Of course I can’t prove that these estimates are correct with the data available and without more refined categories to discuss the cases.  Nevertheless, I do think they begin to show that we may be dealing with a version of the Local T.V. News Anxiety Syndrome, which involves focusing on a limited number of cases and generalizing.

Ah, but you say, it’s not only actual cases on campuses.  It’s the fear that people have that they could be threatened if they speak out of turn, if they aren’t politically correct.  You hear this claim in various forms, including that people are frightened that they might be shamed on social media.**  No doubt, this can be a problem.  However, I suggest that many of those who are frightened are suffering from a version of the Local T.V. News Anxiety Syndrome.

We know whose interests the Homeland Security Alert System served: those who wanted to keep the country on a war footing.  (This is not to say that those who created the system had this intention.)  And we know whose interest the scary stories on local news serves.  Networks and sponsors.  So, who does the academic version of the Homeland Security Alert System serve?  Those who support a script that the Right in this country has been promoting for years: American campuses are hotbeds of radicalism.  Professors won’t stop promoting their leftist ideologies, even if it means denying students and colleagues their free speech rights.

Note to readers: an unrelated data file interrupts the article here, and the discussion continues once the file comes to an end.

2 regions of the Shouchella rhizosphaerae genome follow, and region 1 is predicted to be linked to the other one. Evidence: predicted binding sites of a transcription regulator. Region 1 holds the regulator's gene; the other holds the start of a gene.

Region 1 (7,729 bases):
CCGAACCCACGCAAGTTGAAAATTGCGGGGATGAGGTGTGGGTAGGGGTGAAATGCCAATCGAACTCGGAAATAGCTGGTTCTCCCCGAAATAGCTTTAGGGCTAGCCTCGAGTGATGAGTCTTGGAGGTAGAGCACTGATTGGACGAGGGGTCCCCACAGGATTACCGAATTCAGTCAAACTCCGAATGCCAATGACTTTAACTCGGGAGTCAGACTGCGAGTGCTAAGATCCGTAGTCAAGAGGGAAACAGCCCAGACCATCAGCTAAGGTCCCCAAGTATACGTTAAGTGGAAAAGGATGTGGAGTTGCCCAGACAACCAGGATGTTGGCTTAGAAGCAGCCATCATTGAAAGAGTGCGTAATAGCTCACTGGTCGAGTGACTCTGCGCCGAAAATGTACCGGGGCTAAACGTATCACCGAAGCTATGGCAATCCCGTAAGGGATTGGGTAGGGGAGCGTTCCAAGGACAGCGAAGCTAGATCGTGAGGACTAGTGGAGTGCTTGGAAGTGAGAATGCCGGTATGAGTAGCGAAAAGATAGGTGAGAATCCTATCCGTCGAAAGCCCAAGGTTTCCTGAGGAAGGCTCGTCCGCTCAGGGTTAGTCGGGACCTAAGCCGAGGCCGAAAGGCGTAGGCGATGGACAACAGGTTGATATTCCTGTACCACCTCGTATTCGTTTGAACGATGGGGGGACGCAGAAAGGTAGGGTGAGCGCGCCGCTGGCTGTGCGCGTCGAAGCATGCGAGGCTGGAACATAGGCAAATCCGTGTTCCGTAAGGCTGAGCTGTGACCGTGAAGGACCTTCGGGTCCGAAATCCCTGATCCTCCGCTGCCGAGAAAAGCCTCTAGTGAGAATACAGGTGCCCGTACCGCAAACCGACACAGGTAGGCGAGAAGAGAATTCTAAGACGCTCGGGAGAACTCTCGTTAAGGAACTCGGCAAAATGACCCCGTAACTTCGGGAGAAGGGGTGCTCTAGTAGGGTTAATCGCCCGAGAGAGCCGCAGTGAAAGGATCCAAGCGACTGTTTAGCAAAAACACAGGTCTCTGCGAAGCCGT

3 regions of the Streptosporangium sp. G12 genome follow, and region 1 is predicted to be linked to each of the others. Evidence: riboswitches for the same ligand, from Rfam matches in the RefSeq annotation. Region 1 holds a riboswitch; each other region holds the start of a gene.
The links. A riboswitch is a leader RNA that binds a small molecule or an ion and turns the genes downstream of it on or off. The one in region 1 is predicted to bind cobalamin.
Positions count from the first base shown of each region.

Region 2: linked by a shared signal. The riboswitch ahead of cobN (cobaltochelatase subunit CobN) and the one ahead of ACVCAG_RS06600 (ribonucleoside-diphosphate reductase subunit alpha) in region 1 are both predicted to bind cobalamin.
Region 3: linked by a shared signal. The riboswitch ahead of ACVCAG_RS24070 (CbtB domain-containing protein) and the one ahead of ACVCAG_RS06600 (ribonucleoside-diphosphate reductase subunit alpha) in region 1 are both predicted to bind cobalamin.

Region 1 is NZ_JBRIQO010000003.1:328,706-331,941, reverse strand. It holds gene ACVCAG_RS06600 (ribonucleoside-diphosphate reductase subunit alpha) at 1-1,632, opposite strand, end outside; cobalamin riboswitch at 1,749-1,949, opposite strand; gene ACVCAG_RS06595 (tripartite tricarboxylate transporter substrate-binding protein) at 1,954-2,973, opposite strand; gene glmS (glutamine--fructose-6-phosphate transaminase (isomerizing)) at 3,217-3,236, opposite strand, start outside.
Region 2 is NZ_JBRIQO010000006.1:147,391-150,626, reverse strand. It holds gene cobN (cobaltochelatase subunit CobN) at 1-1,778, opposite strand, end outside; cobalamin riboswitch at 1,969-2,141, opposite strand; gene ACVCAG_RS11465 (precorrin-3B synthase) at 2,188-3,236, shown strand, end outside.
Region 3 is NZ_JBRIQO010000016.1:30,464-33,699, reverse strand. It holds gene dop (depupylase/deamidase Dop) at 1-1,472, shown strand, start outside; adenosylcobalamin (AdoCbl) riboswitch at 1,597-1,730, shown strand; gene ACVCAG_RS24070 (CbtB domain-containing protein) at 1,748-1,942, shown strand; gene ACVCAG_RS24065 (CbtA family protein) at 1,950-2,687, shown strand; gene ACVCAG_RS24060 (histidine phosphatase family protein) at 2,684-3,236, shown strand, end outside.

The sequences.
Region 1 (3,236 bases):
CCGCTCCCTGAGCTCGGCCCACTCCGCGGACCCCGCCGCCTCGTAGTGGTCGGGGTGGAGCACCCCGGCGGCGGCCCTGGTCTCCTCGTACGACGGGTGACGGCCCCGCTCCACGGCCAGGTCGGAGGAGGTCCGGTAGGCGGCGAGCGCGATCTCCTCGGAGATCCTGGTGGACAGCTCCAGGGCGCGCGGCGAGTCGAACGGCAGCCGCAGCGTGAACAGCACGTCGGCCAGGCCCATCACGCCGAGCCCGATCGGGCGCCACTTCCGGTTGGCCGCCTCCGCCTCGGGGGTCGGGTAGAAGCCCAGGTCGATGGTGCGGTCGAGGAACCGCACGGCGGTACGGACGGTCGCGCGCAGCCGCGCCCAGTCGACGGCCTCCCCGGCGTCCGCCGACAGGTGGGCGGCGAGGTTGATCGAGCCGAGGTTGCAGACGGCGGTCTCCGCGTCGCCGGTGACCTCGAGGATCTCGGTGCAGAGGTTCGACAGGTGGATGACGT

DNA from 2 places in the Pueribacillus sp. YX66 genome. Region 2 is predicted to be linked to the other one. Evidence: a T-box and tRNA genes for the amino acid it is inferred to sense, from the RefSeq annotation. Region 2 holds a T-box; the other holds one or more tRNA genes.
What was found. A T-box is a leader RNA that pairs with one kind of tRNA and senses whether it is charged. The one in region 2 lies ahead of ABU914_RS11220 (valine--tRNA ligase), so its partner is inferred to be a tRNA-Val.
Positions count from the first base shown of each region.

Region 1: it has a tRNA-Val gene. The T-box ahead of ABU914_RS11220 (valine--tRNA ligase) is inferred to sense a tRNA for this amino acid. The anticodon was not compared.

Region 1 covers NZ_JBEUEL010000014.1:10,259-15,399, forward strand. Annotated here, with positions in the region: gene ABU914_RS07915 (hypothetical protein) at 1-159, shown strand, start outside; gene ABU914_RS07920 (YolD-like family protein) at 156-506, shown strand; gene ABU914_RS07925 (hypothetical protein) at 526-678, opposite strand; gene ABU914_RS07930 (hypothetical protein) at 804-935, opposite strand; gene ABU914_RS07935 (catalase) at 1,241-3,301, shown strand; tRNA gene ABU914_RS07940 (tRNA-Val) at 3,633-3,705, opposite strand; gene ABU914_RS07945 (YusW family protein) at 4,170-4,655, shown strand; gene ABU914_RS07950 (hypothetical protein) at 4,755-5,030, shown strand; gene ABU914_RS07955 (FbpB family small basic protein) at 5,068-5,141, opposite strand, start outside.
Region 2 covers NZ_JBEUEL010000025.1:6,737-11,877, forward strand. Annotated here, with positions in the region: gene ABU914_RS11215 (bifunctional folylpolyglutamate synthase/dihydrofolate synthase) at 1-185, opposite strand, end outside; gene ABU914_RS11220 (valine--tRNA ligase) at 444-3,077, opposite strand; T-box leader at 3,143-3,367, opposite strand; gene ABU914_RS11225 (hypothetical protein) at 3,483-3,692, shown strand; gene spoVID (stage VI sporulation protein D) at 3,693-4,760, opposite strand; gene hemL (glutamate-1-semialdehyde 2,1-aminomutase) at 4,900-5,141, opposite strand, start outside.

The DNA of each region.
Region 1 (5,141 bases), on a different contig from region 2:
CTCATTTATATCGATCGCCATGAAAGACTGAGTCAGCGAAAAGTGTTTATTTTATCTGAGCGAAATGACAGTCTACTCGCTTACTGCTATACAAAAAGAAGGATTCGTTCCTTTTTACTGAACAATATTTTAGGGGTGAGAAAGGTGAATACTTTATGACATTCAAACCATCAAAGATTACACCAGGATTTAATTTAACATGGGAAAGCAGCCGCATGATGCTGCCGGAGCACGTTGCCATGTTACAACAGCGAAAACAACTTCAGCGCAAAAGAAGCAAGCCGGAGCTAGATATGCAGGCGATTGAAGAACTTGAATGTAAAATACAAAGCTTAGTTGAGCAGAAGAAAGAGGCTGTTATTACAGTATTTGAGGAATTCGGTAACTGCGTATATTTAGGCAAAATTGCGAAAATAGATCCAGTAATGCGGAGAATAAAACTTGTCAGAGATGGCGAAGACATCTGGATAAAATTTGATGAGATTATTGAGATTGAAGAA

None of this is meant to deny that there are violations of free speech on college campuses. There are also violations in many other types institutions. We need to be vigilant in protecting our rights, but we should not be driven into accepting a narrative that is the equivalent of the evening news’ take on reality.  Long story short:  Just say NO to any academic version of the Local T.V. News Anxiety Syndrome.

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UPDATE: June 3rd, 2015:  A few hours after this piece was posted, Ari Cohn from FIRE tweeted at me:  “Couple of points: (1) FIRE has no ‘libertarian agenda.’  We are proudly non-partisan; (2) not every case we take ends up on our website.”  I responded that I would add an update mentioning his claims.  However, I also noted that I said that FIRE “appears to have a libertarian agenda,” which it does appear to have if you look at the site.  But this may simply involve a disagreement about what libertarianism involves.  FIRE can see itself as non-partisan, because it takes cases regardless of people’s politics, and still have a libertarian agenda.  Regarding the second point, I factored this possibility in by using very large hypothetical numbers.  Nevertheless, given the way in which FIRE’s site is set up, I would be surprised if most of the cases were not listed.  One reason for the site’s existence is to advertise problems as FIRE sees them.  Another is to advertise its good works.  In addition, I mentioned to Ari Cohen that his two points don’t really address the major themes of my post.  I mean, OMG, the acronym for their organization is FIRE.

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* An example of a case that doesn’t fall under Brooks’ concern:  St. Charles Community College: Adjunct Faculty Barred from Gathering Petition Signatures.

** The bogeyman of social media is mentioned in Laura Kipnis’s article, “Sexual Paranoia Strikes Academe,” the one Brooks cites.  “Get real: What’s more powerful—a professor who crosses the line, or the shaming capabilities of social media?”